An End to Edge Taper

Wolfe’s new waterjet machine not only produces clean edges, it features Flow’s Dynamic Waterjet technology that does away with edge-taper concerns. The technology is based on mathematical modeling to predict taper angle, then compensating by adding the required wrist articulation. This action is managed by Flow’s FlowMaster Windows-based control system, based on user-input process parameters such as material type and thickness, cutting speed and desired angle quality. The cutting process, with edge-taper compensation, then occurs without intervention by a Wolfe programmer or operator. It pushes the taper to the scrap side of the workpiece to ensure a precise part-edge profile—four to six times more precise than a conventional waterjet, say Flow officials, with a much higher cutting speed.

“That’s critical to ensuring that we continue to meet lead-time requirements,” says Wolfe, “which of course have been tightening.”

While nearly all of the projects undertaken at Wolfe Industrial are custom, here’s a repeat job it performs for a metal-powder atomizer. The three-piece assembly includes a copper-alloy furnace-nozzle insert fabricated from waterjet-cut 11-gauge sheet.
Also helping to optimize throughput is the recent adoption of common-line cutting, as explained by shop foreman Ritchie Alexander. “That lets us minimize cutting time, while also improving sheet utilization. And, with the increase in throughput, we’ve added other pieces of equipment downstream of the waterjet machines—a new CNC press brake, new four-roll plate bender and several new welding stations.”

Clean Cuts Eschew the Need for Sanding

Wolfe employs 25 in the shop and another 80 or so in the field working on installation and maintenance projects at several sites at any one time. It numbers 120 active customers and processes material from 26 gauge to 1.25 in. thick. As much as 80 percent of the material it cuts moves on to be formed and/or welded, and waterjet-cut work in particular rarely if ever requires any additional cleanup.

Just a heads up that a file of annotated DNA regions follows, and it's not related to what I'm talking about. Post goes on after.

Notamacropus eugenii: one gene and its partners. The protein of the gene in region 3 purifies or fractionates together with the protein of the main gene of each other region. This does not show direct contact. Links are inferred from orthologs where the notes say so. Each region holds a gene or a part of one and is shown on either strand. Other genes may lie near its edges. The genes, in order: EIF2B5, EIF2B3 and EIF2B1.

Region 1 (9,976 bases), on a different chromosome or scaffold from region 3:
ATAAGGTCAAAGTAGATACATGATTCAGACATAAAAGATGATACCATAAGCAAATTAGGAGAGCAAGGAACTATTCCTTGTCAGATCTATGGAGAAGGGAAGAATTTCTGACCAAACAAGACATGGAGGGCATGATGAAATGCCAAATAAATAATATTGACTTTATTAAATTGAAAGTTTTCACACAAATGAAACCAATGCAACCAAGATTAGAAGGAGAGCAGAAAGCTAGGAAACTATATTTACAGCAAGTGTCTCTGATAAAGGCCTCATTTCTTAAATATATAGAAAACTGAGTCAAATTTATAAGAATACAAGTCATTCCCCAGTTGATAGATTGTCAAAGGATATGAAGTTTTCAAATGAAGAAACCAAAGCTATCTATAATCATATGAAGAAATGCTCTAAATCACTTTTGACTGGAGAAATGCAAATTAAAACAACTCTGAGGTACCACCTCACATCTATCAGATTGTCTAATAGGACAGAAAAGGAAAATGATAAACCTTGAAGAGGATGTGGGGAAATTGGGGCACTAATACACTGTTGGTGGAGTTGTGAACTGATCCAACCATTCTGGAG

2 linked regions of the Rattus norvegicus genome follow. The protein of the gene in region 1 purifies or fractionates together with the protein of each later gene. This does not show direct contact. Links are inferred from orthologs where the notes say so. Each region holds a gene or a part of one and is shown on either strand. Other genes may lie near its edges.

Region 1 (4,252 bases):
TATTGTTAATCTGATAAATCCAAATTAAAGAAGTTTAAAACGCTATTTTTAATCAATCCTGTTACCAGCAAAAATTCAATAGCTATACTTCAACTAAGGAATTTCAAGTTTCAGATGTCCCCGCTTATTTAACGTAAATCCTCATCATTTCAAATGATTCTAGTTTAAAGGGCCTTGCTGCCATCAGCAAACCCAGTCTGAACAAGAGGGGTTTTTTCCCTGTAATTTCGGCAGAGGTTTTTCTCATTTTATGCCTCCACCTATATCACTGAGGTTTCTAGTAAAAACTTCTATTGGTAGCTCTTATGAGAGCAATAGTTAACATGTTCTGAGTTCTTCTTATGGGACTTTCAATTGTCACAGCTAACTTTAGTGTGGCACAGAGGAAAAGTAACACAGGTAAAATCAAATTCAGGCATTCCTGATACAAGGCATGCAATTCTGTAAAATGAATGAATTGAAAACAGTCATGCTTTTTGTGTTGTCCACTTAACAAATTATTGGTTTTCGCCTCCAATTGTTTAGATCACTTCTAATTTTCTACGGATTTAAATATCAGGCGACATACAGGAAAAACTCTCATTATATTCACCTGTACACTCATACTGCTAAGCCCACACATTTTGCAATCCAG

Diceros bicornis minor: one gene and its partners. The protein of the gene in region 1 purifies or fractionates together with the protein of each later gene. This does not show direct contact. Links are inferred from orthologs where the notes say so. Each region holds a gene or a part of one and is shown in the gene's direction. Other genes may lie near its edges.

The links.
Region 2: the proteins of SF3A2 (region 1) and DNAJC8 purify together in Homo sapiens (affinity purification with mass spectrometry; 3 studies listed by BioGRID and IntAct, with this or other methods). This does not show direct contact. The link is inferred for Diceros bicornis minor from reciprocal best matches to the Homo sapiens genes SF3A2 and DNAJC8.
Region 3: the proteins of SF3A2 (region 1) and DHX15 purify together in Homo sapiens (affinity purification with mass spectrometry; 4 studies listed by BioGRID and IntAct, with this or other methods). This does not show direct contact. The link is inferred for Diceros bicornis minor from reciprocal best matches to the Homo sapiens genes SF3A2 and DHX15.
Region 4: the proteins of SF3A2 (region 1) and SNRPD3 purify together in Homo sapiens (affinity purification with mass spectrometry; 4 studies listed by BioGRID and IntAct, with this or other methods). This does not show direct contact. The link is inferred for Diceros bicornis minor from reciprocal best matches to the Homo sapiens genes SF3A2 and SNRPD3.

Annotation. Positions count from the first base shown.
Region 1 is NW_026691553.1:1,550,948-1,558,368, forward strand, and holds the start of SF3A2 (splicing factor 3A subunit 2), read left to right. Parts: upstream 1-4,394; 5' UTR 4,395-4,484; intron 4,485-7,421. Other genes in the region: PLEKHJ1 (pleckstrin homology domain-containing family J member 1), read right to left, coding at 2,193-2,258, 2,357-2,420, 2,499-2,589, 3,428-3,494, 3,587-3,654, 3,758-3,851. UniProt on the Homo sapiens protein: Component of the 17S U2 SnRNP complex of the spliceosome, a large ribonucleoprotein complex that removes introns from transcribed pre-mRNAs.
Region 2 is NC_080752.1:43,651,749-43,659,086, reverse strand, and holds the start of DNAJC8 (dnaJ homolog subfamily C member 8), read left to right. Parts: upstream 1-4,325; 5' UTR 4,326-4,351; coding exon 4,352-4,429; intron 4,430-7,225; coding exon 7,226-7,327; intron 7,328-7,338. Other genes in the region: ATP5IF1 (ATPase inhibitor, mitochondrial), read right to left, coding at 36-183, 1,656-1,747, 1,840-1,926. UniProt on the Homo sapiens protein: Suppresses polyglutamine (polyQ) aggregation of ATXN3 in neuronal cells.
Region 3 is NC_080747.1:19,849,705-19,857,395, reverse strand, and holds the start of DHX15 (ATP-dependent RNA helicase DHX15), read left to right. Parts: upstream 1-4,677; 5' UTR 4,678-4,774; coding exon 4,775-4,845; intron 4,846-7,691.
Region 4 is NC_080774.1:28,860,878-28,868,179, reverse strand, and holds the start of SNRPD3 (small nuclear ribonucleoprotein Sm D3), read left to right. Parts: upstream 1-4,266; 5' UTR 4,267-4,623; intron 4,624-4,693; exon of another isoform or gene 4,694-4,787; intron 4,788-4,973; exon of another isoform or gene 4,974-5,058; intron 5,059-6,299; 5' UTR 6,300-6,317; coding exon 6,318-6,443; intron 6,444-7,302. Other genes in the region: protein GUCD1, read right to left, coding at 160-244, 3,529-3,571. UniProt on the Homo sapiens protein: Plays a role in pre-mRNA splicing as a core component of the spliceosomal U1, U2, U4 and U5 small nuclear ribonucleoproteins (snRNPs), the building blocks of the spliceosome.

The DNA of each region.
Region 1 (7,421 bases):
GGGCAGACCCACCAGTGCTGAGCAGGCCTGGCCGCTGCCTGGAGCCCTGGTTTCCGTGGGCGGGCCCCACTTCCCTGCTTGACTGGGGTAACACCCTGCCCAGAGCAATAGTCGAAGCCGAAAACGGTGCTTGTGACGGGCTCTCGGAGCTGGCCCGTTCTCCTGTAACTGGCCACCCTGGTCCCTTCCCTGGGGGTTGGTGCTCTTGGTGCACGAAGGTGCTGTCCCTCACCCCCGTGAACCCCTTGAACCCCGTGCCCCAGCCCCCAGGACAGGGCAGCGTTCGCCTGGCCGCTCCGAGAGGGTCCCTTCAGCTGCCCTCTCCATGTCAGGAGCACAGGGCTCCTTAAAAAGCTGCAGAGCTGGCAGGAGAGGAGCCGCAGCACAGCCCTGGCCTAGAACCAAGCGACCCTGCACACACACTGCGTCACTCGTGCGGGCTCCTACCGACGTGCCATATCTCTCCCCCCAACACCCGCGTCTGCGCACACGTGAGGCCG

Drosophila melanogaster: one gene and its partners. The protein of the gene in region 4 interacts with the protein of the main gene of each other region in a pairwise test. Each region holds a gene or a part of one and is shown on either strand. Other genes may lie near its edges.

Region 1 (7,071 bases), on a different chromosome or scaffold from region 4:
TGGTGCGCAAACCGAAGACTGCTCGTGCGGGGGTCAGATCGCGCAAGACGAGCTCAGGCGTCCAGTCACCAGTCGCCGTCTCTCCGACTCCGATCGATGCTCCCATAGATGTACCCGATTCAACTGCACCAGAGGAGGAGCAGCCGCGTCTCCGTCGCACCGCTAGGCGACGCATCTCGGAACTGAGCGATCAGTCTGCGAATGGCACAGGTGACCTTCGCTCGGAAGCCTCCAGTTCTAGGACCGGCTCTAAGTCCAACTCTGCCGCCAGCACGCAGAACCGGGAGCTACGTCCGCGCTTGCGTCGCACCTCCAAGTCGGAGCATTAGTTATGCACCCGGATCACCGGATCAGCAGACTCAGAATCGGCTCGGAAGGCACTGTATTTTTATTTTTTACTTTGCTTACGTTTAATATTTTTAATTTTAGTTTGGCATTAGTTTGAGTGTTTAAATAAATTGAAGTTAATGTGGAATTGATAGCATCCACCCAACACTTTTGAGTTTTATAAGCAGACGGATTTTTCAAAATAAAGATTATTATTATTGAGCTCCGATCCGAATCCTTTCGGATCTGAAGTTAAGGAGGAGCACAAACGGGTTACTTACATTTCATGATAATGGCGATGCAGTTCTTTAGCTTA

Which Abrasive is Right for the Job?

Wolfe feeds its waterjet-cutting machines a general-purpose alluvial-garnet abrasive (Barton 80 HPA, at about 1 lb./min.), which “provides good edge quality and solid cutting performance,” says Barton literature. Also available to fabricators are more aggressive garnets for higher-speed applications and a more fine garnet that optimizes precision and generates the smallest possible kerf.

How do you know which garnet abrasive best-fits the jobs at hand? Well, seemingly like every other sheetmetal-job-shop process, there’s an app for that. Check out the Barton Abrasive Value Calculator, available for iPhone and iPad, which generates a cost comparison of available garnets based on a bevy of parameters. These include cost, cutting speed and hourly shop rate.

“Before we added the second waterjet machine,” shares Alexander, “we often were forced, due to capacity constraints, to cut some of the stainless steel on our plasma-cutting machine and then drill any of the holes that were required. The secondary hole-drilling process diminished throughput, not to mention the need to sand off any edge discoloration from plasma cutting. That’s all become a thing of the past with the new waterjet machine.”

We saw several examples of the quality of the work coming off the new waterjet machine. Included were parts being cut from Type 304 stainless-steel sheets (5 by 10 ft.) for fabricating chutes and ductwork for a General Mills food-processing plant; and copper inserts for furnace nozzles, fabricated for a company that gas-atomizes metal powder.

“When we were automotive-focused,” says Wolfe, “it often was difficult to differentiate ourselves from the several other shops around that can do that kind of work. Now, thanks in part to becoming experts in stainless-steel fabrication, we can make a name for ourselves and separate from the pack.” MF

Industry-Related Terms: Abrasive, CNC, Discoloration, Edge, Gauge, Insert, Model, Plate, Scrap, Stainless Steel, Thickness
View Glossary of Metalforming Terms


See also: Flow International Corp.

Technologies: Cutting


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